• So faith, hope, love abide, these three; but the greatest of these is love.

This passage of Scripture has been so helpful to me throughout the time that I have been married, and my husband and I have been raising a family. This morning I am especially thinking of the portion which states “Love is patient and kind.” Whenever I have been tempted to be irritable with my family, I have considered this verse. If at times I have chosen to be irritable, impatient, or unkind, at that point I have not loved my family. The Scripture defines the concept of love for me, so that I can know whether I am or am not being loving. I think also of I John 3:18,

My little children, let us not love in word, neither in tongue; but in deed and in truth.(KJV)

It is not enough to say, “I love you,” to a family member, but I must show through my actions, my patience and kindness, that I love them in reality.

The Greek word for love used in I Corinthians 13 is agape. Hogg and Vine in Notes on Thessalonians, page 105, state

Christian love, whether exercised toward the brethren, or toward men generally, is not an impulse from the feelings, it does not always run with the natural inclinations, nor does it spend itself only upon those for whom some affinity is discovered. Love seeks the welfare of all, Rom. 15:2, and works no ill to any, 13:8-10; love seeks opportunity to do good to ‘all men, and especially toward them that are of the household of the faith,’ Gal. 6:10. See further I Cor. 13 and Col. 3:12-14.

So then, agape love is something that I choose, by God’s grace, to show to my family. It does not depend upon how I am feeling today, or whether or not my family are pleasing me at that precise moment in time. For Christ’s sake, by God’s grace, I choose to love my family. This is not some lofty attainment, but is simply what I owe them.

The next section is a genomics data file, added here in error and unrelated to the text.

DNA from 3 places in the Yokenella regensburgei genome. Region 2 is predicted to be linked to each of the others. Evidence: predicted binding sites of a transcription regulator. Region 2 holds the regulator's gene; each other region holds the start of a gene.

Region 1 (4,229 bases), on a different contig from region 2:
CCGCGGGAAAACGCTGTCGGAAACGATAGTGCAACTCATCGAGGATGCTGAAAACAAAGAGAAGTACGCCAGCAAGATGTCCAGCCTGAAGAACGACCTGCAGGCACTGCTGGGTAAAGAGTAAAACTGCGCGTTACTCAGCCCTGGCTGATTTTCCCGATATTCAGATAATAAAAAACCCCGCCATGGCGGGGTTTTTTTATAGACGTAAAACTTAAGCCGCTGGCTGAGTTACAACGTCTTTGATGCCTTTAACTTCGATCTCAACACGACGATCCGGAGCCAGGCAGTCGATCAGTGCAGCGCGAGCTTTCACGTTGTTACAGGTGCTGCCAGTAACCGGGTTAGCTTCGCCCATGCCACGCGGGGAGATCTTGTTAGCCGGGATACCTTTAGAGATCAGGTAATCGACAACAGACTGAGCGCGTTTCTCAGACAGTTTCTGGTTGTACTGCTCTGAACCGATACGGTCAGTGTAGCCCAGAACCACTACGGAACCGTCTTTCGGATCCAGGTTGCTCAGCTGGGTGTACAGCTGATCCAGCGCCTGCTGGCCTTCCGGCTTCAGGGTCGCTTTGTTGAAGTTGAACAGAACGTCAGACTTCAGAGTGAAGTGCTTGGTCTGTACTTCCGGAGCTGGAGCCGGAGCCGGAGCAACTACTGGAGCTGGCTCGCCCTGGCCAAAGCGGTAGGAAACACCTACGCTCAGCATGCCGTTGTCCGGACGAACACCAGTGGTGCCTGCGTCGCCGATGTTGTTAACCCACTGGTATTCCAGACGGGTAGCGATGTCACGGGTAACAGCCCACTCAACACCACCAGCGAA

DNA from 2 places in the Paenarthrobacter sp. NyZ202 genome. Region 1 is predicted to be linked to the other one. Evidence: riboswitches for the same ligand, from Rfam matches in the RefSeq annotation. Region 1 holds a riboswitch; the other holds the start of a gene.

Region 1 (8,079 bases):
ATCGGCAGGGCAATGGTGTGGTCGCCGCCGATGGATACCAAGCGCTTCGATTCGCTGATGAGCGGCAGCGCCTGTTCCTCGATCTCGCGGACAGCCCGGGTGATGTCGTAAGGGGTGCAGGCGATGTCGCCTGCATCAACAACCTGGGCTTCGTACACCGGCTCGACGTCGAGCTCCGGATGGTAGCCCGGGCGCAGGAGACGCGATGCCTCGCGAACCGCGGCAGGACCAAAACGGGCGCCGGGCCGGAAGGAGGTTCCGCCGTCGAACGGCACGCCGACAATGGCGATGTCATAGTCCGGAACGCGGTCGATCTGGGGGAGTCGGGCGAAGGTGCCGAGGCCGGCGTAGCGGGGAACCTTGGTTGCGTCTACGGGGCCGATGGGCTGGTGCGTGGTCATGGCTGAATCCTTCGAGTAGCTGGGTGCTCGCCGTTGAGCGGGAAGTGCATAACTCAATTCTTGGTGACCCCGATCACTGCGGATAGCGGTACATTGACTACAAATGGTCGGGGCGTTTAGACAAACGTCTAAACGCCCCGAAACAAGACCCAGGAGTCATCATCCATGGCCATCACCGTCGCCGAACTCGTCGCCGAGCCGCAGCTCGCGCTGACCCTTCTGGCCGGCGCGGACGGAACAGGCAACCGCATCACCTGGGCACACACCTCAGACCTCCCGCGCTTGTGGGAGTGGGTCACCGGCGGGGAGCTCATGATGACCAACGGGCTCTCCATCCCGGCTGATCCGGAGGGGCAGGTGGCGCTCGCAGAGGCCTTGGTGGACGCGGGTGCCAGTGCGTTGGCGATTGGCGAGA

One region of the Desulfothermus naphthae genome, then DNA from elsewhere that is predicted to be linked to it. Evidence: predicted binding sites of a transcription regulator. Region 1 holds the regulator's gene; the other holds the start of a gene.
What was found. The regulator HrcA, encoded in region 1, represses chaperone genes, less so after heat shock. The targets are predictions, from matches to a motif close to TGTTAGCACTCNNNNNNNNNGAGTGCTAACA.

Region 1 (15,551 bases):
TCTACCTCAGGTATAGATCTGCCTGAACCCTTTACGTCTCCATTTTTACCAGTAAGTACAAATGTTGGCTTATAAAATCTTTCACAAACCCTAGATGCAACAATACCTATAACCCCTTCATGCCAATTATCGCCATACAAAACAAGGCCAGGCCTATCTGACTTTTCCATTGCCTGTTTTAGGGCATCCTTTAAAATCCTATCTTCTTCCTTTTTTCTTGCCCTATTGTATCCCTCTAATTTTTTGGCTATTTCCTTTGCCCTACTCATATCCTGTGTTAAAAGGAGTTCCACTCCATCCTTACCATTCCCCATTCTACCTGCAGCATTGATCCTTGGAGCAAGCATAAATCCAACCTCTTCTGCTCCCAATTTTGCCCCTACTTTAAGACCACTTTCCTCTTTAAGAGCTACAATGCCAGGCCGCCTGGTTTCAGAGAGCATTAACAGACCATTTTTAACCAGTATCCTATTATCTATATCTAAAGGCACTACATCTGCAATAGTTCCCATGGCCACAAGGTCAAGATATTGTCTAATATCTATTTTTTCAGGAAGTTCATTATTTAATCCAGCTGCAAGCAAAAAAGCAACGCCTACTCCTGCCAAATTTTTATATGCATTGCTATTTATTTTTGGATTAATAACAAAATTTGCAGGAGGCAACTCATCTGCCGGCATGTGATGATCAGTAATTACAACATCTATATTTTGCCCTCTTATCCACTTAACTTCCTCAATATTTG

Owe no man any thing, but to love one another: for he that loveth another hath fulfilled the law. For this, Thou shalt not commit adultery, Thou shalt not kill, Thou shalt not steal, Thou shalt not bear false witness, Thou shalt not covet; and if there be any other commandment, it is briefly comprehended in this saying, namely, Thou shalt love thy neighbour as thyself. Love worketh no ill to his neighbour: therefore love is the fulfilling of the law. Romans 13:8- 10 (KJV)

Thank you, Philip!

Sunday, September 18th, 2005

Philip did a lot of fancy keyboarding to post those photos! I will have to ask him to show me how to do it all over again next time I want to include photos. Muchas gracias, Philip!

Family Wedding Photo

Sunday, September 18th, 2005

I very much enjoyed Laura and Darren’s wedding on Sept. 10, 2005. May they be a blessing to one another. We love you, Laura and Darren!

Family Wedding Photo

From left to right: Michael, Debra, Philip behind Seth, Joyce, Laura, Rick, Rebecca, Sarah, Lydia, and Kayla

Here is a photo of the happy bride with her mom and dad

Grampa and Gramma Taron at the reception

Darren and Laura cutting their cake

Aunt Carol with Laura

“Let me catch that bouquet!”